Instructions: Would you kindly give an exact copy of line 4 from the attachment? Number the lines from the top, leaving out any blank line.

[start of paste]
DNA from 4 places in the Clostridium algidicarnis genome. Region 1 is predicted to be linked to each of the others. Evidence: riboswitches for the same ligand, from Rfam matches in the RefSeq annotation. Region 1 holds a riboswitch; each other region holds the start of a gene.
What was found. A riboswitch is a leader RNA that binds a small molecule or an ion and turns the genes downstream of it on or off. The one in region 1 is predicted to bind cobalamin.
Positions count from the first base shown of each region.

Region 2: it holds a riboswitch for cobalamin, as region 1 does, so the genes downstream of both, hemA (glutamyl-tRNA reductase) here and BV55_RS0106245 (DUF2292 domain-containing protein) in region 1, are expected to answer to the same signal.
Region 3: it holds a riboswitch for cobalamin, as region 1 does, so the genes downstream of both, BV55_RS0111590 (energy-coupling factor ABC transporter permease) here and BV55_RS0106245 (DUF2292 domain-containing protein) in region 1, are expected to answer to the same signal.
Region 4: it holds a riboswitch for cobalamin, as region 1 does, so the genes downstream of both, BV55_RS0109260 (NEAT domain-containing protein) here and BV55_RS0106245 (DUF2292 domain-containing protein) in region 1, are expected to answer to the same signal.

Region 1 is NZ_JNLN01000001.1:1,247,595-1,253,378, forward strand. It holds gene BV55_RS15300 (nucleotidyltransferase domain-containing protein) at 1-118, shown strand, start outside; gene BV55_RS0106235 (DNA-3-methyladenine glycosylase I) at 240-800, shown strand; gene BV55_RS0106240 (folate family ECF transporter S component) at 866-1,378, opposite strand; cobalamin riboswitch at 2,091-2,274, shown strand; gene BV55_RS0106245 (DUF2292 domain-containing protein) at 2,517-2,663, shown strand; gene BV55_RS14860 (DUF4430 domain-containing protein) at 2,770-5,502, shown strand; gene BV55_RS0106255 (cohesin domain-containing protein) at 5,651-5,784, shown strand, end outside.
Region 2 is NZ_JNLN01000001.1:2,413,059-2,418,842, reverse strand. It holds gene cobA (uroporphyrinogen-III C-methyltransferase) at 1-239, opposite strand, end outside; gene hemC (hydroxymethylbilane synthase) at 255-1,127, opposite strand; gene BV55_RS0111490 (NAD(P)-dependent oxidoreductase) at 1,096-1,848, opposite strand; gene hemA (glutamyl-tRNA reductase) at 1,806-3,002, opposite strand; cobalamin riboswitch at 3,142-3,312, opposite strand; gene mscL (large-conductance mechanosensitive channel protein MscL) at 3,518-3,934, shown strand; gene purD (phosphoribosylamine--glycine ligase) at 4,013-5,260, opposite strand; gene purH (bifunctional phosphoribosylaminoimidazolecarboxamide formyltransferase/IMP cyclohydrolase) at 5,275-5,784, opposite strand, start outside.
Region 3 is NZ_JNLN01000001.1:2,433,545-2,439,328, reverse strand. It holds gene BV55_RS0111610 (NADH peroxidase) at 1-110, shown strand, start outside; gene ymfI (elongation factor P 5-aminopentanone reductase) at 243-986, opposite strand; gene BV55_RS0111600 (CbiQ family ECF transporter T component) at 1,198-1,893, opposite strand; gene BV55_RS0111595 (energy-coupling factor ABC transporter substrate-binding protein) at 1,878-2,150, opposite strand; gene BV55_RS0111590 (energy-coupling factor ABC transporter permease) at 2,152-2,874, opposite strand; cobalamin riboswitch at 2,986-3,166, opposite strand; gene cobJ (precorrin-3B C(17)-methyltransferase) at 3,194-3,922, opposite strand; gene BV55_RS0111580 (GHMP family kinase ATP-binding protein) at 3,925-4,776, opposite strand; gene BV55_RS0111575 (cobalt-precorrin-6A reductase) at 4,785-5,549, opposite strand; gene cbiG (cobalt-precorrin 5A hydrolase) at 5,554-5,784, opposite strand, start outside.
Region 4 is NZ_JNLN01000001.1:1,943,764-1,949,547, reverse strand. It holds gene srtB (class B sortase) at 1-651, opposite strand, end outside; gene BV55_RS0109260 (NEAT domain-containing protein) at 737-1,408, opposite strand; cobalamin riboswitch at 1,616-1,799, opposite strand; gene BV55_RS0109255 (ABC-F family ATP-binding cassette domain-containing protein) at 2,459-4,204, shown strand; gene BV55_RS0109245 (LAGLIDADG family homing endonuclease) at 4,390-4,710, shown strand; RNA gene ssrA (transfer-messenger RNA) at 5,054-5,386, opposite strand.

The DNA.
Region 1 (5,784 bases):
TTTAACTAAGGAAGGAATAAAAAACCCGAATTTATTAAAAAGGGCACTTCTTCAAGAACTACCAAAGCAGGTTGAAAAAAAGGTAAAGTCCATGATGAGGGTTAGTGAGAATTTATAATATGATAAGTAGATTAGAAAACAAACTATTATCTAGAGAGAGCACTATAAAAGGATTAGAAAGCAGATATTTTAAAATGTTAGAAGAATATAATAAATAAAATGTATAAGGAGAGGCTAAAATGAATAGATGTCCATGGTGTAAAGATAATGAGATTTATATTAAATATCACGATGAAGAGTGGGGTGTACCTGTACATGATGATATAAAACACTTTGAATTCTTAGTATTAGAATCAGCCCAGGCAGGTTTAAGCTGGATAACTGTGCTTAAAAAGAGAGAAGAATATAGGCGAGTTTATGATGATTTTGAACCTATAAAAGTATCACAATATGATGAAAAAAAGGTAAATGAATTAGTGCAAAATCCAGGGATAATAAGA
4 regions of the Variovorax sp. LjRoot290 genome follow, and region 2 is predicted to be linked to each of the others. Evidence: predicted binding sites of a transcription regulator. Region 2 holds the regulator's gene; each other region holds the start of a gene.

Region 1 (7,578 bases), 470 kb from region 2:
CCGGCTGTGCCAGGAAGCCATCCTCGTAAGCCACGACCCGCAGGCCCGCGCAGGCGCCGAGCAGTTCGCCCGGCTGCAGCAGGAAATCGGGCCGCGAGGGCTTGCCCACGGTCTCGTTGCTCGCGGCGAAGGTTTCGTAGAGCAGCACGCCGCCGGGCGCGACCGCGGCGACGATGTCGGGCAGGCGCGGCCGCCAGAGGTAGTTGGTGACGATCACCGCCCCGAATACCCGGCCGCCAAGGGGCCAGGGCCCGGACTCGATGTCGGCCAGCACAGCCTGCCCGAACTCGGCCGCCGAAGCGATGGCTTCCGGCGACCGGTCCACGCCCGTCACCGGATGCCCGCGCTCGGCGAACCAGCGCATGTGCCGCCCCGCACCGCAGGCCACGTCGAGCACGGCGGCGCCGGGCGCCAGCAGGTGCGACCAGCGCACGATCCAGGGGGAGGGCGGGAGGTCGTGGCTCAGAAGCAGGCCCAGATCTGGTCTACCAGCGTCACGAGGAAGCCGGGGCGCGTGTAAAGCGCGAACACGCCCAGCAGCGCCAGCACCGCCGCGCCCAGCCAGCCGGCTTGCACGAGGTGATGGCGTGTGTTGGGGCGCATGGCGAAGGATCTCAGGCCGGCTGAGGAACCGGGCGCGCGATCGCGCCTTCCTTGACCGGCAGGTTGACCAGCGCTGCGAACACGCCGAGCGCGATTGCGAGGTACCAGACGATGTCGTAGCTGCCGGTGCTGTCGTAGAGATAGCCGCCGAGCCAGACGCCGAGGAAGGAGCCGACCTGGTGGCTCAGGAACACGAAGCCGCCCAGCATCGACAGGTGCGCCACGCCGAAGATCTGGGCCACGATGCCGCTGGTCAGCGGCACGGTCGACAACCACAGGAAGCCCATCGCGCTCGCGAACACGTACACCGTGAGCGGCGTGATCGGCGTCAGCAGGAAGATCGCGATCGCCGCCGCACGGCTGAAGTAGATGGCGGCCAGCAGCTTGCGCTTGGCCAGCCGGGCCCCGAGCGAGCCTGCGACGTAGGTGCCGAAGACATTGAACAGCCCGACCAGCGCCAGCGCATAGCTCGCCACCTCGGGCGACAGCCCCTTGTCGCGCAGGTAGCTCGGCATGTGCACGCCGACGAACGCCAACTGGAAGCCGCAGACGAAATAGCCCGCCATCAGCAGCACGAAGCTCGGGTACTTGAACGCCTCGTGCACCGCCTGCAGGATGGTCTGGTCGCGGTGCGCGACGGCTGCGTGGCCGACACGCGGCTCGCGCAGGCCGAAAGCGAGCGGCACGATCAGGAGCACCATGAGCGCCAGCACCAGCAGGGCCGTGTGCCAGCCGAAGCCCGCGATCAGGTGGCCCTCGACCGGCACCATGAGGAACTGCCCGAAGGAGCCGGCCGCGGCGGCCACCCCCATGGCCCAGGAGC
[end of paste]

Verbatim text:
Region 2: it holds a riboswitch for cobalamin, as region 1 does, so the genes downstream of both, hemA (glutamyl-tRNA reductase) here and BV55_RS0106245 (DUF2292 domain-containing protein) in region 1, are expected to answer to the same signal.